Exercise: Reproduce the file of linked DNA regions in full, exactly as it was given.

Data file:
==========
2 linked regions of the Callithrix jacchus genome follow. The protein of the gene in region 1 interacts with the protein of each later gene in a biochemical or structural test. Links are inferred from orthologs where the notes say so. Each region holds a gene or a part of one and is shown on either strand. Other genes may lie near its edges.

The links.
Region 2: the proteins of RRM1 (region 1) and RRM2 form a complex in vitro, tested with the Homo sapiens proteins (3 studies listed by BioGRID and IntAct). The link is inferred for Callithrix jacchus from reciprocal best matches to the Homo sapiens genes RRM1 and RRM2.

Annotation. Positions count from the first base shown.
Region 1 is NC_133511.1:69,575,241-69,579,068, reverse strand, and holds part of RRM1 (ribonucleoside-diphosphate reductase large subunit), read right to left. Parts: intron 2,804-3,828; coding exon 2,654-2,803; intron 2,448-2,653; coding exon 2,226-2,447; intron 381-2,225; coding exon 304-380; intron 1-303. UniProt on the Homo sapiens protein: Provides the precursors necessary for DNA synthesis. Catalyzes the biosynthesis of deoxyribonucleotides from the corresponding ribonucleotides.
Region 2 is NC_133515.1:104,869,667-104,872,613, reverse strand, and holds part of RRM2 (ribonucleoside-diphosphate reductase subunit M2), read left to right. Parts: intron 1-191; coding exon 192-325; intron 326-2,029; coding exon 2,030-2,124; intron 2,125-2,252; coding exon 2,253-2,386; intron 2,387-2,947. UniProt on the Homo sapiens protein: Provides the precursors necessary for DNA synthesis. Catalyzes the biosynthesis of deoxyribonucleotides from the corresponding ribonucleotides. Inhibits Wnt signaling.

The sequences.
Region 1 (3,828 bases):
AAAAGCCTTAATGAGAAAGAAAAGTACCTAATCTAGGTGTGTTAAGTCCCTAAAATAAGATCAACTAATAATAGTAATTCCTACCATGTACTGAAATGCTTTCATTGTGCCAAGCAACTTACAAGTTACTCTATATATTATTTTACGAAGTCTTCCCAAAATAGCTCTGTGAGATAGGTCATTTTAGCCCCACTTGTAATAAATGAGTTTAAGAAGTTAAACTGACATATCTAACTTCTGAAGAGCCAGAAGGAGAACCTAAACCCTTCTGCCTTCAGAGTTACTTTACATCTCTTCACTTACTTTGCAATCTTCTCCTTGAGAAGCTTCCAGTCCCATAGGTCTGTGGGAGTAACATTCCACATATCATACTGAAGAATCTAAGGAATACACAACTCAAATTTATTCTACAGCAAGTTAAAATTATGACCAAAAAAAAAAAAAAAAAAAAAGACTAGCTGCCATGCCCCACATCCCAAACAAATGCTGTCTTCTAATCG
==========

2 linked regions of the Callithrix jacchus genome follow. The protein of the gene in region 1 interacts with the protein of each later gene in a biochemical or structural test. Links are inferred from orthologs where the notes say so. Each region holds a gene or a part of one and is shown on either strand. Other genes may lie near its edges.

The links.
Region 2: the proteins of RRM1 (region 1) and RRM2 form a complex in vitro, tested with the Homo sapiens proteins (3 studies listed by BioGRID and IntAct). The link is inferred for Callithrix jacchus from reciprocal best matches to the Homo sapiens genes RRM1 and RRM2.

Annotation. Positions count from the first base shown.
Region 1 is NC_133511.1:69,575,241-69,579,068, reverse strand, and holds part of RRM1 (ribonucleoside-diphosphate reductase large subunit), read right to left. Parts: intron 2,804-3,828; coding exon 2,654-2,803; intron 2,448-2,653; coding exon 2,226-2,447; intron 381-2,225; coding exon 304-380; intron 1-303. UniProt on the Homo sapiens protein: Provides the precursors necessary for DNA synthesis. Catalyzes the biosynthesis of deoxyribonucleotides from the corresponding ribonucleotides.
Region 2 is NC_133515.1:104,869,667-104,872,613, reverse strand, and holds part of RRM2 (ribonucleoside-diphosphate reductase subunit M2), read left to right. Parts: intron 1-191; coding exon 192-325; intron 326-2,029; coding exon 2,030-2,124; intron 2,125-2,252; coding exon 2,253-2,386; intron 2,387-2,947. UniProt on the Homo sapiens protein: Provides the precursors necessary for DNA synthesis. Catalyzes the biosynthesis of deoxyribonucleotides from the corresponding ribonucleotides. Inhibits Wnt signaling.

The sequences.
Region 1 (3,828 bases):
AAAAGCCTTAATGAGAAAGAAAAGTACCTAATCTAGGTGTGTTAAGTCCCTAAAATAAGATCAACTAATAATAGTAATTCCTACCATGTACTGAAATGCTTTCATTGTGCCAAGCAACTTACAAGTTACTCTATATATTATTTTACGAAGTCTTCCCAAAATAGCTCTGTGAGATAGGTCATTTTAGCCCCACTTGTAATAAATGAGTTTAAGAAGTTAAACTGACATATCTAACTTCTGAAGAGCCAGAAGGAGAACCTAAACCCTTCTGCCTTCAGAGTTACTTTACATCTCTTCACTTACTTTGCAATCTTCTCCTTGAGAAGCTTCCAGTCCCATAGGTCTGTGGGAGTAACATTCCACATATCATACTGAAGAATCTAAGGAATACACAACTCAAATTTATTCTACAGCAAGTTAAAATTATGACCAAAAAAAAAAAAAAAAAAAAAGACTAGCTGCCATGCCCCACATCCCAAACAAATGCTGTCTTCTAATCG